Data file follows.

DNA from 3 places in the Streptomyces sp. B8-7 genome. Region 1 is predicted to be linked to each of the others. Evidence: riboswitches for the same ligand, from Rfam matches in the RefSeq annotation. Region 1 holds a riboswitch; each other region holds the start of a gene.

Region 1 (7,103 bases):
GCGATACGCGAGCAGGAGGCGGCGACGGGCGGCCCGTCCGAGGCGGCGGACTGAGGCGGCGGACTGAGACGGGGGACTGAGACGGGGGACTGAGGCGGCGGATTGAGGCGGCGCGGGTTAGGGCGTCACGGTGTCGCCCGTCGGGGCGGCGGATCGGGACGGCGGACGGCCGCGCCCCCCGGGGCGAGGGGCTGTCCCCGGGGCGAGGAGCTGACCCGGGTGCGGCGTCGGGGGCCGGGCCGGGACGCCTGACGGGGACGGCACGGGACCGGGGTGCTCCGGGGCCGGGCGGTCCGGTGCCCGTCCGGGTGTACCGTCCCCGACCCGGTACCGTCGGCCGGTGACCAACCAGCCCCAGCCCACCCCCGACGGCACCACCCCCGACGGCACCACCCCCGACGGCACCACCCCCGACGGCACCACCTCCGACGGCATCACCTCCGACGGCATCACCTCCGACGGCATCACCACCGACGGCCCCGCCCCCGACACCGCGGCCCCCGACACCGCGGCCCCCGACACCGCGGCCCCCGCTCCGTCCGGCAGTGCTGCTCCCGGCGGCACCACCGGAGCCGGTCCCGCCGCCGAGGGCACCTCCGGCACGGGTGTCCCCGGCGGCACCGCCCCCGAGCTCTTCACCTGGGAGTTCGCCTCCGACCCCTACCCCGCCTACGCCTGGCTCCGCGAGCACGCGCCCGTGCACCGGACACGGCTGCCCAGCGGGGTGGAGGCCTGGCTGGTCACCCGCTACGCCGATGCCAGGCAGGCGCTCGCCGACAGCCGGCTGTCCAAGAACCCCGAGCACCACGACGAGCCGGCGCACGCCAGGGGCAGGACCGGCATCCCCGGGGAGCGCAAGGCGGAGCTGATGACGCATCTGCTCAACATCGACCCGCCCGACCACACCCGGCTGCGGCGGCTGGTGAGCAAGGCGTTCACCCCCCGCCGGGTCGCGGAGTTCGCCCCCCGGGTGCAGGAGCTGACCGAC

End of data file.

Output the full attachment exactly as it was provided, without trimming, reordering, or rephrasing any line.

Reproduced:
DNA from 3 places in the Streptomyces sp. B8-7 genome. Region 1 is predicted to be linked to each of the others. Evidence: riboswitches for the same ligand, from Rfam matches in the RefSeq annotation. Region 1 holds a riboswitch; each other region holds the start of a gene.

Region 1 (7,103 bases):
GCGATACGCGAGCAGGAGGCGGCGACGGGCGGCCCGTCCGAGGCGGCGGACTGAGGCGGCGGACTGAGACGGGGGACTGAGACGGGGGACTGAGGCGGCGGATTGAGGCGGCGCGGGTTAGGGCGTCACGGTGTCGCCCGTCGGGGCGGCGGATCGGGACGGCGGACGGCCGCGCCCCCCGGGGCGAGGGGCTGTCCCCGGGGCGAGGAGCTGACCCGGGTGCGGCGTCGGGGGCCGGGCCGGGACGCCTGACGGGGACGGCACGGGACCGGGGTGCTCCGGGGCCGGGCGGTCCGGTGCCCGTCCGGGTGTACCGTCCCCGACCCGGTACCGTCGGCCGGTGACCAACCAGCCCCAGCCCACCCCCGACGGCACCACCCCCGACGGCACCACCCCCGACGGCACCACCCCCGACGGCACCACCTCCGACGGCATCACCTCCGACGGCATCACCTCCGACGGCATCACCACCGACGGCCCCGCCCCCGACACCGCGGCCCCCGACACCGCGGCCCCCGACACCGCGGCCCCCGCTCCGTCCGGCAGTGCTGCTCCCGGCGGCACCACCGGAGCCGGTCCCGCCGCCGAGGGCACCTCCGGCACGGGTGTCCCCGGCGGCACCGCCCCCGAGCTCTTCACCTGGGAGTTCGCCTCCGACCCCTACCCCGCCTACGCCTGGCTCCGCGAGCACGCGCCCGTGCACCGGACACGGCTGCCCAGCGGGGTGGAGGCCTGGCTGGTCACCCGCTACGCCGATGCCAGGCAGGCGCTCGCCGACAGCCGGCTGTCCAAGAACCCCGAGCACCACGACGAGCCGGCGCACGCCAGGGGCAGGACCGGCATCCCCGGGGAGCGCAAGGCGGAGCTGATGACGCATCTGCTCAACATCGACCCGCCCGACCACACCCGGCTGCGGCGGCTGGTGAGCAAGGCGTTCACCCCCCGCCGGGTCGCGGAGTTCGCCCCCCGGGTGCAGGAGCTGACCGAC